Is your goal is to influence the university as an institution, or the students who pass through it?

We don’t see this as a choice that we must make.  We are committed to both!


Do you view Christians and the contemporary university as enemies in a culture war?

We are keenly aware of cultural battles swirling around us, and especially on university campuses. Logic, integrity, and moral courage require that if we take an affirmative position on anything, we must be prepared to critique positions that are incompatible with it. However, we believe that it is possible to have disagreements without being hostile or adversarial. One of our core values is “Constructive Engagement”:

University Ministries is committed to rigorous and thoughtful interaction with the brightest and best minds within and outside the Christian tradition. We strive to model a positive and constructive engagement with culture in a diverse academic environment and to pursue a mutually beneficial relationship with the university community.


Do you envision the university returning to its origin as a Christian institution?

No. That water passed under the bridge long ago. To change the metaphor, our goal is not to see Christian faith govern the university conversation, but to have a place at the table as a meaningful conversation partner.


You mention courses for credit in your Colorado Study Centers.  Can you tell me more about this, and how that factors into plans for future Centers?

For twenty-four years our founding Study Center in Boulder offered courses in Christian Studies for credit, with a transfer credit arrangement to the University of Colorado.  We offered credit courses in Fort Collins and Greeley, Colorado, as well, with transfer credit arrangements to Colorado State University and the University of Northern Colorado.  We are currently looking for a new academic partner for Colorado, and will seek academic partnerships in other states as we expand.  We can and will establish Study Centers without this component, however, and believe that we can have a fruitful ministry to the university community with everything else that we do.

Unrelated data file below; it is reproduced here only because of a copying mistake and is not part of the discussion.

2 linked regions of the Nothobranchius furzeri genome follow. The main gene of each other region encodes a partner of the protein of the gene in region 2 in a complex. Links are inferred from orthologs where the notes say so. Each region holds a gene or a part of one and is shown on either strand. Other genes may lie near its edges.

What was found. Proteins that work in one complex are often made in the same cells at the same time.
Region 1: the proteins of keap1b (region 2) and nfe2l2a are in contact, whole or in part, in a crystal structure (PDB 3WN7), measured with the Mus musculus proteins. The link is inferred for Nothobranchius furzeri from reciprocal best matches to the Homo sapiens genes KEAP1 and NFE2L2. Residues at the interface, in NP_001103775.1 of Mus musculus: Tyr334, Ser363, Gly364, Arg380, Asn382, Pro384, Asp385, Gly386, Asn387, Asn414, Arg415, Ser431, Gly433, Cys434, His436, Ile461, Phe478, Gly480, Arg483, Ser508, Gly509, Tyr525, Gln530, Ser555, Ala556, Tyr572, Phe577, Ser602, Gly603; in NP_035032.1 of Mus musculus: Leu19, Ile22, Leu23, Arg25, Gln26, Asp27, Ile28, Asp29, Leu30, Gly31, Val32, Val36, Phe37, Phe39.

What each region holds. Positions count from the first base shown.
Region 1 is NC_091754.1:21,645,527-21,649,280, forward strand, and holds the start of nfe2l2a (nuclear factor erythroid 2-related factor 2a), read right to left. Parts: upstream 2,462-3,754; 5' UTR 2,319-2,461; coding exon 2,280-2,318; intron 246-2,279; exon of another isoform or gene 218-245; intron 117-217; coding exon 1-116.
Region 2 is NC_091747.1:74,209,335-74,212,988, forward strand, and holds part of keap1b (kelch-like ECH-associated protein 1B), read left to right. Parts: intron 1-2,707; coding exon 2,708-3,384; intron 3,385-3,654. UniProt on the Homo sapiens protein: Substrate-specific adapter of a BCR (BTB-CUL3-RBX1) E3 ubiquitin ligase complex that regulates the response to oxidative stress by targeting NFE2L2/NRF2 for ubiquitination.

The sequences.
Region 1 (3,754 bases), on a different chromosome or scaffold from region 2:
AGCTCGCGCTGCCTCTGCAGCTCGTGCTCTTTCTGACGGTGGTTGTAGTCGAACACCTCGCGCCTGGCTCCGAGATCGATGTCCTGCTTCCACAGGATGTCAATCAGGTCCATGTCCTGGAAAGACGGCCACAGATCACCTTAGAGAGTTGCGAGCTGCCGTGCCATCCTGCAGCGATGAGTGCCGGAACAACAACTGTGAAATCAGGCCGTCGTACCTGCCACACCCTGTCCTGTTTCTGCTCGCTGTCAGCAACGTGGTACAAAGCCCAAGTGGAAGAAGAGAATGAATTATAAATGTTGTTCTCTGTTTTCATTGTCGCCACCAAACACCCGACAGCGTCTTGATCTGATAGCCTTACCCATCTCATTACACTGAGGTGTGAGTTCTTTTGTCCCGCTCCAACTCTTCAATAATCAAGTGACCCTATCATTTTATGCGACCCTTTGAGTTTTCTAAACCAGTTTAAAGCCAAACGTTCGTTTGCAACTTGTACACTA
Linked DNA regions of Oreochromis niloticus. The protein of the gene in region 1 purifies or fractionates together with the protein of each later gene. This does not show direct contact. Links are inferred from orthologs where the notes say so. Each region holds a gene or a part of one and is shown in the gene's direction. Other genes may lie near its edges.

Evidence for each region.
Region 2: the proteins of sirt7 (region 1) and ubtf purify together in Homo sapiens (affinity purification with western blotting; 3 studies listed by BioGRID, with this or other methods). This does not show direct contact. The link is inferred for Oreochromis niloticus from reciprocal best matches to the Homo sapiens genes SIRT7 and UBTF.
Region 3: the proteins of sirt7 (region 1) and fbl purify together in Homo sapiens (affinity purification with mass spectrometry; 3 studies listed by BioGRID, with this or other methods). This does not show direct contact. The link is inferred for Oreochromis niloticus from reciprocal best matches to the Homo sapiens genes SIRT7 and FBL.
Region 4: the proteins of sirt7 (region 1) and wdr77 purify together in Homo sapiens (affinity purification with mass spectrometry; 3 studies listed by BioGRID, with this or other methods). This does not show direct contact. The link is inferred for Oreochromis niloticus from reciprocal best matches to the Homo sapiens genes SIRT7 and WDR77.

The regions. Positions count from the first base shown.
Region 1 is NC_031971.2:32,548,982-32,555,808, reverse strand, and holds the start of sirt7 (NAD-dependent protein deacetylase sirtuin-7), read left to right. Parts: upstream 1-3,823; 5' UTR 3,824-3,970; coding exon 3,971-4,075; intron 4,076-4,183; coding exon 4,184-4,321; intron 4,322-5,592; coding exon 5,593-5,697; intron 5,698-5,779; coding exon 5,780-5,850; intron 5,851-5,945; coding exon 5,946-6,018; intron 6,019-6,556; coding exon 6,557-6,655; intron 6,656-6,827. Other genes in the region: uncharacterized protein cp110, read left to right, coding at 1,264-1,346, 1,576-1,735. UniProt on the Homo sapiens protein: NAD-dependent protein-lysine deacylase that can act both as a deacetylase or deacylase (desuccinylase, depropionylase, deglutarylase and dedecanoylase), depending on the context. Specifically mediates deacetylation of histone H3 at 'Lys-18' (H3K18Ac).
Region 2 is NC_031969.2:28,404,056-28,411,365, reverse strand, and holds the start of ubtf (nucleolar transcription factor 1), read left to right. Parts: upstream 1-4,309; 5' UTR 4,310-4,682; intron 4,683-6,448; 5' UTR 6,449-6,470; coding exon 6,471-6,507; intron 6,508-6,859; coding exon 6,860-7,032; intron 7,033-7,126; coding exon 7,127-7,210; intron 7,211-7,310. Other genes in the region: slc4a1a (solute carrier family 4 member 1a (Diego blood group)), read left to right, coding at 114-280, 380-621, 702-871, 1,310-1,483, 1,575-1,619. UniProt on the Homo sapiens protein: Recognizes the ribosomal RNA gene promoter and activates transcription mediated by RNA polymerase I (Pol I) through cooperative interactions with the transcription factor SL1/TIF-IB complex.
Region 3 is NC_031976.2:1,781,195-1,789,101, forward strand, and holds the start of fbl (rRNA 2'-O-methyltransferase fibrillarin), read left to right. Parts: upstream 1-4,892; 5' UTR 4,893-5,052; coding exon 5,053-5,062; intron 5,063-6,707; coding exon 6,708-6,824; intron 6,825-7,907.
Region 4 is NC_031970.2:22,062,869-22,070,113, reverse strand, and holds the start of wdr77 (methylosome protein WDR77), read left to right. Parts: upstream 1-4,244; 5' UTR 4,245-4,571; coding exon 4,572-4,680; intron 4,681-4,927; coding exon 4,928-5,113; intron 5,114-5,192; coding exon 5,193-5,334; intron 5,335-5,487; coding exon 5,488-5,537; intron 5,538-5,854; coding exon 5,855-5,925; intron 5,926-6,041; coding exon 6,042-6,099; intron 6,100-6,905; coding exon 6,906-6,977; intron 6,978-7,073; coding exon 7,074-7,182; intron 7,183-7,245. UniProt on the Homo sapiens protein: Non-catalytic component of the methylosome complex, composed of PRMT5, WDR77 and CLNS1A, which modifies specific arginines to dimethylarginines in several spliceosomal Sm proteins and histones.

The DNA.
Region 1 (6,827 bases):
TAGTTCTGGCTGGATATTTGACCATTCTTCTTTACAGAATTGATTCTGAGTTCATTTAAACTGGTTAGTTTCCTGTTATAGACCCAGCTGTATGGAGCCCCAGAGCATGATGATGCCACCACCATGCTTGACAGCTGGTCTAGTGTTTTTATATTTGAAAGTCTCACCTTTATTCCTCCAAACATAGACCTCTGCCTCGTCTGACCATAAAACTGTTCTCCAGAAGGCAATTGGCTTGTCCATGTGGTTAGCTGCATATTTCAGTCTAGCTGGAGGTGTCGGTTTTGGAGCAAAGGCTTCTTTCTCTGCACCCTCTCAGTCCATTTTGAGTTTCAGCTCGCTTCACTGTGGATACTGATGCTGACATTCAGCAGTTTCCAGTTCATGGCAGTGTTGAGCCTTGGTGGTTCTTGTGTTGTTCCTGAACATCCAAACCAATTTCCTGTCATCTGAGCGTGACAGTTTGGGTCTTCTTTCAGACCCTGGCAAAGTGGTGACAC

If there is already a Christian Study Center in a university community, would you start one of your own?

No.  We would explore ways in which we might be able to help them or partner with them, but we would not establish another Study Center.  University Ministries might pursue a Christian student residential community, or partner with local churches in our campus ministry division, or see if we can help Christian graduate students and adjunct faculty members through our UM Associate Faculty program, but we would not start what would inevitably be a rival Study Center.


What about graduate student and faculty ministries that may already be on a university campus?

Same answer.  As we say elsewhere on this website, our goal is to complement and enrich, not to duplicate or compete.


What is the difference between a church-based campus ministry partnership and a church-based Study Center partnership?

Both are guided by the mission of University Ministries to “inspire and nurture a thoughtful pursuit of Christ,” but they differ in the way they pursue this.  Study Centers applaud the investment of time and energy to enfold university students meaningfully into the life of a local congregation, and will encourage and support those efforts as they can, but their primary attention is given to the intellectual challenges students face in their classrooms and among their peers.  Campus ministers applaud the efforts of Study Centers to help students flourish in their faith and the classroom, but their primary attention is given to discipleship in the context of a local church.

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